Part 2.1: Antioxidant Potentials and Phenolic Composition of Tef Varieties: An Indigenous Ethiopian Cereal

2.1.3 Materials and methods

Chemicals and reagents: DPPH, TPTZ (2, 4, 6-tripyridyl-s-triazine), Trolox (6-hydroxyl-2,5,7,8-

tetramethylchroman-2-carboxylic acid), catechin, naringenin, gallic acid, ferulic acid, p-coumaric acid, o-coumaric acid, vanillic acid, caffeic acid, syringic acid, sinapic acid, protocatechuic acid, salicylic acid and trifluoroacetic acid were purchased from Sigma–Aldrich Fine Chemicals (St. Louis, MO). HPLC grade methanol and water were purchased from VWR Chemicals (VWR international S.A.S., France). Analytical grade phenol reagent, aluminum chloride, sodium nitrite,

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methanol, hydrochloric acid, sodium hydroxide, and sodium carbonate were purchased from Chem-Lab (Chem lab NV, Belgium).

Grain sample and preparation: Seven tef varieties i.e. Boset (DZ-Cr-409), Dega (DZ-01-2675),

Quncho (DZ-Cr-387), Simada (DZ-Cr-285), Tsedey (DZ-Cr-37), Zagurey (local) and Zezew (local) were used in this study. All the tef varieties were originating from one location, grown in the same season and were the ones that were available at that region. The names outside the brackets are local names whereas the ones between brackets are the breed name which is specific to each variety. The first five (5) varieties are white whereas the last two (2) are brown. All the tef varieties, grown under similar agricultural conditions, were harvested in the main harvesting season (locally called Meher) in December 2013 and generously obtained (about 3 kg each) from Axum Agricultural Research Center (Tigray, Ethiopia). They were carefully cleaned manually and then milled by a local miller into flour using a disc attrition mill. They were sun dried while standing on the field (before harvest) and milled by disc attrition milling at a local tef miller, in the same way as tef is milled in Ethiopia. Some portions (about 1 kg) of each variety was pre-milled prior to each variety and discarded to prevent cross-contamination among the varieties. The flour passed through a sieve of mesh number 16 (sieve opening 1.19mm, Tylor test sieve, Mentor, OH, USA). Flour samples were packed in polythene pouches and stored at -20oC

until further analysis.

2.1.3.1 Extraction of soluble and bound phenolics

Extraction of soluble phenolics (Fig. 2.1.1) was based on the method described by Gonzales et al. (2014). Briefly, approximately 2 g of flour was placed in a 50 mL falcon tube and homogenized with 15 mL of 100% methanol at 3000 rpm using an Ultra-Turrax (IKA-T18D, Germany) for 45 s. The tubes were then placed on ice for 15 s. The mixture was centrifuged (Z 300 K, Hermle Labortechnik, GmbH, Germany) at 13000 g for 10 min at 4°C. The residue was re-extracted using 10 mL of 80% methanol following the same procedure. The supernatant was further filtered using filter paper with pore size of 5-13 µm (VWR; Leuven, Belgium) and the volume was corrected to 25 mL using 80% methanol. The phenolic content from these extracts will be further referred to as soluble phenolics. After removal of the supernatant, the residues were air dried overnight and stored at −20°C un l further extrac on for bound phenolics.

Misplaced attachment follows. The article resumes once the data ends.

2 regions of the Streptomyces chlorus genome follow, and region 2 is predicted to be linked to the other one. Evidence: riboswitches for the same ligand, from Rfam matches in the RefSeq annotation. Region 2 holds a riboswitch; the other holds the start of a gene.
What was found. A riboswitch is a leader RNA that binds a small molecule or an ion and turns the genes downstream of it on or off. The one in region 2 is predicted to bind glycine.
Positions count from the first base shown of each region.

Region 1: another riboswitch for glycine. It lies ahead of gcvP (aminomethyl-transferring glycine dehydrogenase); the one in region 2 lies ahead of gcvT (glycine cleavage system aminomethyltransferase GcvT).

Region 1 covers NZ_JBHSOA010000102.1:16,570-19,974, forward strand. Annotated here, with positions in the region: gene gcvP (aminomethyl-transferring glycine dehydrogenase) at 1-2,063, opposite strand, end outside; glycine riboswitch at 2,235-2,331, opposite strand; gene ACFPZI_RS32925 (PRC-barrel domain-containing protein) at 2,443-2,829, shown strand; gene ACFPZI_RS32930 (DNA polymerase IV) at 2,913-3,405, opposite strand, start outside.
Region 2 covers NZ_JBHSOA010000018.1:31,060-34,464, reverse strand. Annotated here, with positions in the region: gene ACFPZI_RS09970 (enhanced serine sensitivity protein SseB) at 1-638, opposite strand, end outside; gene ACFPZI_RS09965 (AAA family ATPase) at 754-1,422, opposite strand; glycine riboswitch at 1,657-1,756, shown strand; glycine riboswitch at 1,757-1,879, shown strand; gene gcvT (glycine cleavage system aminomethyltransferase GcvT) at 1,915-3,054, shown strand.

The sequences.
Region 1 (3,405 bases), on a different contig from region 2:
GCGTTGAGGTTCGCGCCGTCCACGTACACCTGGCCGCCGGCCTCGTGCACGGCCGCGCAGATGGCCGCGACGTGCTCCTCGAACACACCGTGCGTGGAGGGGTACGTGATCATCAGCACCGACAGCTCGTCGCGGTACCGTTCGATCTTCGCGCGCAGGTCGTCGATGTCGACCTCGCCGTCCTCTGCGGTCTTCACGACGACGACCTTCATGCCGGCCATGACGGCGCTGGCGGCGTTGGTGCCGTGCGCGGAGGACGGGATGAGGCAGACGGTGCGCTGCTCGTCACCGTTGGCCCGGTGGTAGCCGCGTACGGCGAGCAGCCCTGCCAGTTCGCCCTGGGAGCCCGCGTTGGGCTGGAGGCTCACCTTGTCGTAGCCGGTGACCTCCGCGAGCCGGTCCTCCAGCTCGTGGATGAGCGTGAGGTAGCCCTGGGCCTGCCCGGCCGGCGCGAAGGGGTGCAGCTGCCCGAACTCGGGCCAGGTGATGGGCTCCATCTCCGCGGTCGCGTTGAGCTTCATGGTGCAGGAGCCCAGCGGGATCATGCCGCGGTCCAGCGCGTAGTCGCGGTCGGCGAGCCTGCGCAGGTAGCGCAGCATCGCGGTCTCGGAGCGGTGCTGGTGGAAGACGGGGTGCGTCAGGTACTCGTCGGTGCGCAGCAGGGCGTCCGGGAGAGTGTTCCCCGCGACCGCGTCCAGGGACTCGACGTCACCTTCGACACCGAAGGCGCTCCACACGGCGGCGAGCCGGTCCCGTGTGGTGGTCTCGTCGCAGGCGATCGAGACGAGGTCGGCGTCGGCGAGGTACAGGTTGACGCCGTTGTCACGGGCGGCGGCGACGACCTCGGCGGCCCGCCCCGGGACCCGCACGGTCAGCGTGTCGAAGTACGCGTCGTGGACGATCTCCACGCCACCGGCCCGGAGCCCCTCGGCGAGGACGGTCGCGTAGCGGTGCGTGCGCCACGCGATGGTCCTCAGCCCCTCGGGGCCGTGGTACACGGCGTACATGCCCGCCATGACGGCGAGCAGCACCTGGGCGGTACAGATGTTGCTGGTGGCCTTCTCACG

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Alkaline hydrolysis of bound phenolic content of the residues (Fig. 2.1.1) was done following the optimized method of Gonzales et al. (2014). Briefly, 0.1 g of dried residue obtained after the methanolic extraction was hydrolyzed using 2 mL of 2M NaOH and sonicated (UP 400S, Hielscher, GmbH, Germany) at maximum amplitude (100%) for 30 min at 60°C in a screw-capped test tube previously flushed (dried) with nitrogen. The samples were then neutralized using 2M HCl. Then, 4 mL of methanol (100%) containing 0.1% formic acid was added as an extraction solvent followed by vortex mixing for 2 min. Then the tubes were centrifuged (Z300K, Hermle Labortechnik, GmbH, Germany) for 10 min at 10000 g and 4°C. Extraction was done twice and the supernatants were pooled and standardized to 20 mL using 80% methanol. The phenolic content from these extracts will be further indicated as bound phenolics.

Figure 2.1. 1 Extraction process of soluble and bound phenolic compounds About 2 g (dm) Flour

Centrifugation 1st extraction with 15 mL 100% methanol

Ultra-Turrax assisted extraction

Filtrate Residue Residue Soluble phenolic

compounds

Ultrasonic assisted alkali extraction Centrifugation

Filtration

2nd extraction with 10 mL of 80% methanol

Filtration

Filtrate Residue

Bound phenolic compounds

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2.1.3.2 Determination of total phenolic and flavonoid contents